Studies in 1, 2 Timothy, Titus—Lesson 16 (1 Timothy 6:1-2)
by Reta Halteman Finger
Our last lesson sought to accurately situate 1 Timothy 6:1-2 in its literary and historical context. When we read selected biblical texts like this passage as eternally relevant, they can cause great damage. For centuries, slaveholders in the American South used this text to justify chattel slavery, as if God intended some people to serve as the personal property of their supposed superiors.
This lesson will address the plight of enslaved persons in ancient Rome and then include African American reactions to 1 Timothy 6:1-2. And as I write in August, 2019, I realize it is 400 years ago to the very month that the first Africans arrived in America in chains. The New York Times Magazine has just published “The 1619 Project,” a one-hundred-page magazine commemorating this tragic anniversary. Its collection of articles, photos, and literary works strive to tell the truth about America’s shameful history and the troubling effects of slavery on American culture ever since (more on this at the end of the lesson).
Slavery pervaded the empires of the ancient world. With limited technology and a hierarchical patronage system, somebody had to do the hard labor and low-status work. An estimated ten to thirty percent of the Roman Empire’s population was enslaved. These enslaved people were acquired in four ways: as war captives, through breeding (children of enslaved mothers were also enslaved), because of unpayable debt, and through abandonment (unwanted infants, usually girls, thrown out with the garbage and rescued by others to be enslaved) (Finger and McClain, p. 78).
Until the 1980s, most scholars of this period tended to represent Greek or Roman slavery as rather benign, since they interpreted these cultures as advanced and humane. However, most classical writings come from elite males at the top of the hierarchy. Few enslaved people were literate enough to preserve their side of the story (p. 78).
But in 1982, sociologist Orlando Patterson published Slavery as Social Death, which viewed slavery “from below.” Patterson defined it as the “permanent, violent domination of dishonored persons torn from their birth families” (p. 13). Building on these insights, New Testament scholars began to reread the available evidence to draw a more accurate picture of ancient slavery. The following facts give us a better sense of ancient Roman bondage:
- Enslaved individuals could not marry, and their bodies were considered sexually available to their masters.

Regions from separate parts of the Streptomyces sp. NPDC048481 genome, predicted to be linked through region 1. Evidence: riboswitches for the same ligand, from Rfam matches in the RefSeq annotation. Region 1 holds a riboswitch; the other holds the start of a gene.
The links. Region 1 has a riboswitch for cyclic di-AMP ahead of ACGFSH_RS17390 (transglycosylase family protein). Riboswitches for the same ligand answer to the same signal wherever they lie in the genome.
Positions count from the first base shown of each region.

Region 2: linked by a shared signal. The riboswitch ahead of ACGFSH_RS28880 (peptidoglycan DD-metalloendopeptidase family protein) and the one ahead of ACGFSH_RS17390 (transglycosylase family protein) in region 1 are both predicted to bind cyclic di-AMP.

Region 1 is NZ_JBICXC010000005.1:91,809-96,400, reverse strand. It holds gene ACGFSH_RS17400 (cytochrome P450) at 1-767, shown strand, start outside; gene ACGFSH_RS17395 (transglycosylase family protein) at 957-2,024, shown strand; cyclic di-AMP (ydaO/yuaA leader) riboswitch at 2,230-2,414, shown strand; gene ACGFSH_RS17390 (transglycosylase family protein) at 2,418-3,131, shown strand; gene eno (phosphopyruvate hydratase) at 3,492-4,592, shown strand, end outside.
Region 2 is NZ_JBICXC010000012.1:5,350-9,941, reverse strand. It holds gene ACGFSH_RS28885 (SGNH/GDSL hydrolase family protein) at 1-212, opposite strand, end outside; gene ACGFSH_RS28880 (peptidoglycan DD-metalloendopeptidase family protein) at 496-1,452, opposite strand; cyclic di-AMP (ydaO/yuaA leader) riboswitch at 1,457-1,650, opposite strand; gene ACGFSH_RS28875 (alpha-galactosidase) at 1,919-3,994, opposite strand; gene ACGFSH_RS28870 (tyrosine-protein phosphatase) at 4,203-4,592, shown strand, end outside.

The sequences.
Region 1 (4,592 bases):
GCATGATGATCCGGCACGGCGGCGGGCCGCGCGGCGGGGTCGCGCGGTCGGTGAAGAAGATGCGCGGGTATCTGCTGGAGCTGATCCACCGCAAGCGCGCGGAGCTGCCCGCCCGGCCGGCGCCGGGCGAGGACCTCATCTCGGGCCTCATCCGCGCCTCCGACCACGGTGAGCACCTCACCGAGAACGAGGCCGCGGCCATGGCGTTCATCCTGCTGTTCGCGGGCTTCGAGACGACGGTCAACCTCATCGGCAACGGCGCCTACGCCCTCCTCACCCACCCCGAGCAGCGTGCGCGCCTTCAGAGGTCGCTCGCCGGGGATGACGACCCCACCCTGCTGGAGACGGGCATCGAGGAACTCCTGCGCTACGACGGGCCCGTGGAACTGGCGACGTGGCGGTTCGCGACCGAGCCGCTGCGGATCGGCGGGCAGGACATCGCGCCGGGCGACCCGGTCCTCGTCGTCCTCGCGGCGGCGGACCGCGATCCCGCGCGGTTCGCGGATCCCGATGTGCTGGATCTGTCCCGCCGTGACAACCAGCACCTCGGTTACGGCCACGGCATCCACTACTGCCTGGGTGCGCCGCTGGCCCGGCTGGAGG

- They could not own property, make legal transactions, or inherit any wealth.
- They could be purchased, sold, traded, or even stolen.
- They were legally subject to physical punishment, such as whippings.
- They could be manumitted by their owners (Huizenga, pp. 76-77).
Jennifer A. Glancy’s Slavery in Early Christianity stresses the perception of enslaved people as bodies to be used, devoid of personal dignity or honor, and raped at will by their owners. This happened most frequently to females and young boys. Enslaved persons as bodies could also stand in for their owners. If a master got behind in his payments on a debt, a slave could stand in to receive the punishment, such as imprisonment, until the master paid (pp. 9, 11-13). Contrary to assumptions, more enslaved people were likely female than male, for two reasons. First, although males could often be freed by the age of thirty, females were kept for breeding purposes until they reached menopause, unless they died first. Second, more girls than boys were abandoned as babies (p. 17).
Slavery and the New Testament
If such cruelty prevailed in the world of the New Testament, why didn’t Paul and other writers protest slavery? Although all letters attributed to Paul assume that individual enslaved people are equally welcome into the Jesus Movement, they do not attack slavery as a system. Patterson’s essay, “Paul, Slavery, and Freedom,” explains why. “Paul neither defended nor condemned the system of slavery,” he writes, “for the simple reason that in the first-century Roman imperial world in which he lived, the abolition of slavery was intellectually inconceivable, and socially, politically, and economically impossible” (p. 266). Our modern idea that the gospel calls us to political action to work for large-scale changes in society did not emerge until the late 1700s in Western Europe and America (p. 267).
Thomas Long drives home the point. The author of 1 Timothy “could no more envision a society this side of heaven in which there was no slavery than those of us raised in the 1950s and 1960s could imagine the digital world we now inhabit” (p. 166). The irony of all this, however, is that our author can imagine another world—a world where “everything created by God is good, and nothing [and no one] is to be rejected (1 Tim 4:4). Long succinctly concludes that the author’s “theological imagination bears witness to a world much larger than his limited, time-bound social imagination” (p. 167).
Hearing from people of color
True to our Native Land, a New Testament commentary written by African Americans, includes an essay by Clarice Martin on the Pastoral Epistles. She agrees with other scholars that “the author [of 1 Timothy] reflects the interests and perspectives of those in the more economically privileged, higher status, propertied class.” Although 1 Timothy 6:1-2 was used by pro-slavery apologists in America, “African Americans never accepted a literalist biblical interpretation that legitimized their status as subhuman chattel. They always countered the dialectics of negation with multiple forms of resistance” (pp. 427-428).